Monday 14 September 2009

Life and Death of Harriett Frean

Today we're headed to more Stuck-in-a-Book familiar territory - good old Virago Modern Classics.

I've heard quite a bit about May Sinclair (she first used the phrase 'stream of consciousness', doncha know) but not read anything by her - in Thame I came across Life and Death of Harriett Frean, and, being so short, it leapt immediately to the top of my tbr pile. And I read it in a morning - it's got 184 pages but there's so little text on each one that it's more like 90 pages of an average book. And somehow, in this tiny amount of space, May Sinclair manages to include an entire, long life.

There aren't many incidents in Harriett Frean's life, at least not significant ones. She lives her life as a spinster, in the benevolent shadow of her parents - to the end of her days, she proudly and frequently announces
'I'm Hilton Frean's daughter'. The one event of note is a tangled love triangle (doesn't that sound very like Hollyoaks? Obviously it's nothing of the sort.) Her close friend Priscilla always protests that she will never be married, and forces Harriett to pledge the same vow... when Robin comes along, both their resolves are tested. The novel becomes a 'what might have been' - questioning whether moral choices are black and white, and what happens to those who choose the path not labelled 'happy ever after.'

The thread I found most interesting (and one familiar from other Virago Modern Classics such as The Love Child by Edith Olivier, and The Third Miss Symons by F. M. Mayor, as well as Persephone Books' Alas, Poor Lady by Rachel Ferguson which I must write about soon) is the life of a spinster with her mother. Or, more importantly, the life of a spinster once her mother has died. These paragraphs are subtly rather clever:

Next spring, a year after her mother's death, she felt the vague stirring of her individual soul. She was free to choose her own vicar; she left her mother's Dr. Braithwaite who was broad and twice married, and went to Canon Wrench, who was unmarried and high. There was something stimulating in the short, happy service, the rich music, the incense, and the processions. She made new covers for the drawing-room, in cretonne, a gay pattern of pomegranate and blue-green leaves. And as she had always had the cutlets broiled plain because her mother liked them that way, now she had them breaded.

And Mrs. Hancock wanted to know why Harriett has forsaken her dear mother's church; and when Connie Pennefeather saw the covers she told Harriett she was lucky to be able to afford new cretonne. It was more than she could; she seemed to think Harriett had no business to afford it. As for the breaded cutlets, Hannah opened her eyes and said, 'That was how the mistress always had them, ma'am, when you was away.'

Lives of mutual self-sacrifice have, in the end, benefited neither of them. Sometimes May Sinclair seems to be dragging her novel into polemic territory - not necessarily a bad thing, but I'd question some of Sinclair's advertised morals on occasion - but that aside, Life and Death of Harriett Frean is a slight, sharp view of so many women's situations in the early twentieth century. Not particularly cheerful, it must be said, but very powerful - the blurb compares it to Woolf, and others which I forget, but they're right - if this novel doesn't quite deserve to be considered a classic of Modernism, it's not very far off. What's more, it's in print from Virago - though if I know you, and I think I do, you'll be hunting for the proper green VMC edition...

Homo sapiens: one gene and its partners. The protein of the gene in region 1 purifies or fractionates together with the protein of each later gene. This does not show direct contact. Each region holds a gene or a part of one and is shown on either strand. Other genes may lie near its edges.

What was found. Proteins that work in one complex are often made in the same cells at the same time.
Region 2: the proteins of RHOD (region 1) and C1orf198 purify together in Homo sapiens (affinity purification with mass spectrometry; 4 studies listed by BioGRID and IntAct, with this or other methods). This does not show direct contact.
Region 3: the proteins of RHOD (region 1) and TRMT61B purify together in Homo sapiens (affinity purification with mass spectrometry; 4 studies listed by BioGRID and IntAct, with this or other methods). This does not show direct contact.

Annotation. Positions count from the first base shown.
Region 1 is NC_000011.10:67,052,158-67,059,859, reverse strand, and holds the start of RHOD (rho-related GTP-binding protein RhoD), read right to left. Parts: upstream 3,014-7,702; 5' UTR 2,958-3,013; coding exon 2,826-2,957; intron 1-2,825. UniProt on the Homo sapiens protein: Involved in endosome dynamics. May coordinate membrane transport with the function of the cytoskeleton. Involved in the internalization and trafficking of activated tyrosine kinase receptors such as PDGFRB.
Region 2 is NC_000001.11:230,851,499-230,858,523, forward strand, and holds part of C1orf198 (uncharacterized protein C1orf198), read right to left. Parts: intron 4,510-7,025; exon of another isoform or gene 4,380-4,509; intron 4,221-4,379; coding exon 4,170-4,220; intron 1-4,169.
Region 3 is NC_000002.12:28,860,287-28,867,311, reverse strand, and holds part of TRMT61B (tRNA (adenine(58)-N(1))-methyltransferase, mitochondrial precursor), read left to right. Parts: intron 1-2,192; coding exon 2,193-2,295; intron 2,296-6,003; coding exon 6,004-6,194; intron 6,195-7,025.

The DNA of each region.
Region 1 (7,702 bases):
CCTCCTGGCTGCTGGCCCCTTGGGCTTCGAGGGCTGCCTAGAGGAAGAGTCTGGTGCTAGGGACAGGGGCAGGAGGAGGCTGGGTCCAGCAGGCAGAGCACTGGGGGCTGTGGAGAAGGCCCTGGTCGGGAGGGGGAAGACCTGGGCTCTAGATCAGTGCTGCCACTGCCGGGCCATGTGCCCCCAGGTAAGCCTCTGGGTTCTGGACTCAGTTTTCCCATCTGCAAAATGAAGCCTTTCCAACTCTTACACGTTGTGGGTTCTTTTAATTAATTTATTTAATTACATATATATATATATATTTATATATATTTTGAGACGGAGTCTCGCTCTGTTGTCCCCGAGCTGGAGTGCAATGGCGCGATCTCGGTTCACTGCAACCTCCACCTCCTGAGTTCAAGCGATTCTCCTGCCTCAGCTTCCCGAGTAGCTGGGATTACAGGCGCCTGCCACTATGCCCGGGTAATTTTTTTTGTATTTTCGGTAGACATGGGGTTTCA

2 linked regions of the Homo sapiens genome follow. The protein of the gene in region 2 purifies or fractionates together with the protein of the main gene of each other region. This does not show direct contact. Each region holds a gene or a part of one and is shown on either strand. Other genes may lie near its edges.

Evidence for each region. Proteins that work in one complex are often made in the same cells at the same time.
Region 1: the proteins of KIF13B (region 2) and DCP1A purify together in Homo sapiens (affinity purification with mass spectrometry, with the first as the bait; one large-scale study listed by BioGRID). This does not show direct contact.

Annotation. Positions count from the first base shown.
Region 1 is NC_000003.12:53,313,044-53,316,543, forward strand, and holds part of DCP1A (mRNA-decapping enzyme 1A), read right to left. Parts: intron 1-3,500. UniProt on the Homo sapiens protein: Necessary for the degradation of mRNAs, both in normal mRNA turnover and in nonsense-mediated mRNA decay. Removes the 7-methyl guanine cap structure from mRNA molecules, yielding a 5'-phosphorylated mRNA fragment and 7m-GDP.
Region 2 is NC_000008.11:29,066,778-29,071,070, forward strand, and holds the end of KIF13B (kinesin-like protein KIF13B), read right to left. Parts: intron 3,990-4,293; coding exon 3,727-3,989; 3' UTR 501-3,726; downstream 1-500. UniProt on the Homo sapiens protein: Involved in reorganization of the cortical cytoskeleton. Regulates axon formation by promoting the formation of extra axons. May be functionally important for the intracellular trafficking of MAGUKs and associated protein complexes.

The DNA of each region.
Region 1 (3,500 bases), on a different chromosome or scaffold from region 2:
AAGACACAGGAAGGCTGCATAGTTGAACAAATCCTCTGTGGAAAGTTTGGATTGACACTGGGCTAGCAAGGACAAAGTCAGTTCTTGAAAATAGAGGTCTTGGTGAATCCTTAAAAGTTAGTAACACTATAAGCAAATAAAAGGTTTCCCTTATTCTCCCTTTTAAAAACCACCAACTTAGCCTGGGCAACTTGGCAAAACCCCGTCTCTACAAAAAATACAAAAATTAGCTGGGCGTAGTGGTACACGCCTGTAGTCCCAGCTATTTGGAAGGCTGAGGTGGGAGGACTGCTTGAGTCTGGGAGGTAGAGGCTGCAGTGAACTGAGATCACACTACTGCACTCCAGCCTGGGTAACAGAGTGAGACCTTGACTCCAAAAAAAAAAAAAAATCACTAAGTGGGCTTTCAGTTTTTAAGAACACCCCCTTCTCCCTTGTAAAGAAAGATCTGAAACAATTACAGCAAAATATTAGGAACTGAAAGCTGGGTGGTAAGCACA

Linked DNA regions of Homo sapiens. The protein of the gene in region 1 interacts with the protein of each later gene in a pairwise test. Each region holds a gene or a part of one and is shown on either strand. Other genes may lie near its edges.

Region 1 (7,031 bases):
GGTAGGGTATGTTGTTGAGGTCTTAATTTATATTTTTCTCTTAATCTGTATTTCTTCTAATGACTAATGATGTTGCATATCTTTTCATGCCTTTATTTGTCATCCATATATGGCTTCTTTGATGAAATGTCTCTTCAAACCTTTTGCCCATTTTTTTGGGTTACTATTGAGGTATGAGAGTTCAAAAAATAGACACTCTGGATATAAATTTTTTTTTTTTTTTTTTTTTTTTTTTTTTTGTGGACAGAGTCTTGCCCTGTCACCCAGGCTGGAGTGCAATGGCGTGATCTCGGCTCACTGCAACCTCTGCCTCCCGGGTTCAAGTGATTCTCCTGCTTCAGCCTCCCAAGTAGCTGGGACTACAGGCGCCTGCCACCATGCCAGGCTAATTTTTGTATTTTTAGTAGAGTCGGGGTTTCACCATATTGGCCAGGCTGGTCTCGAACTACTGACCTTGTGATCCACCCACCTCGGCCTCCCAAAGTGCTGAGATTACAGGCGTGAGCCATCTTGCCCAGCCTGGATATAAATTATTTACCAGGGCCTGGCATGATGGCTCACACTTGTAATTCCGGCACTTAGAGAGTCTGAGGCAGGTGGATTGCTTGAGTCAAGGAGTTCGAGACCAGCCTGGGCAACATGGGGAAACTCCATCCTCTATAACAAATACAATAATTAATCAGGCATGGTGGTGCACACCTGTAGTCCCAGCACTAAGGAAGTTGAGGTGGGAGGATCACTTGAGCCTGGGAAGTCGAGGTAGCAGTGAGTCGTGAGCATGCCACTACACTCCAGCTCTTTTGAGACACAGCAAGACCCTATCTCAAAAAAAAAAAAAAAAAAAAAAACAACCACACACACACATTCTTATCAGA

1. This sounds like an absolute must read. I have just bought numerous green VMC's and will be looking out for this one during my next book rummaging session.
    I am currently reading The Rector's Daughter by F.M. Mayor which is equally interesting and also explores self-sacrifice and spinsterhood. As you say, not particularly cheerful but very powerful. Look out for a review soon.

  2. Simon, you do know us... I already have a green Virago edition of this!

    I am very interested in reading it now, especially as you describe it as "a classic of Modernism." Also, Sinclair coined the term "stream of consciousness"? Intriguing.

    I always love to see bottle-green in a blog post.

  3. Excellent review as always. I definitely want to read this. It will round off my recent spate of reading sad spinster lady novels nicely.

    And of course you know us all far too well. I refuse to buy this unless I find it in green!

  4. Dear Simon, thank you very much for this review, as usual I enjoy your upbeat 'voice' combined with intelligent and sensitive analysis. I think you would enjoy The Rector's Daughter, F M Mayor, which is as Bloomsbury Bell said, powerful, and somewhat melancholy but very absorbing. Nicola Beauman writes really well on the topic of 'surplus women' in A Very Great Profession doesn't she... I will look our for Life and Death of Harriett Frean to flesh out my 'spinster collection'!

  5. This sounds interesting Simon; I'm looking forward to reading that. It's interesting looking at how spinsters are treated in literature.

  6. How strange, I just started this last night. I only managed one chapter, but I thought it was quite brilliant ('burying' her doll so that no one else could play with her...).

  7. Oh this does sound very good, I must keep an eye out for it at the second-hand shops. With such a haunting cover I don't think I could miss it.


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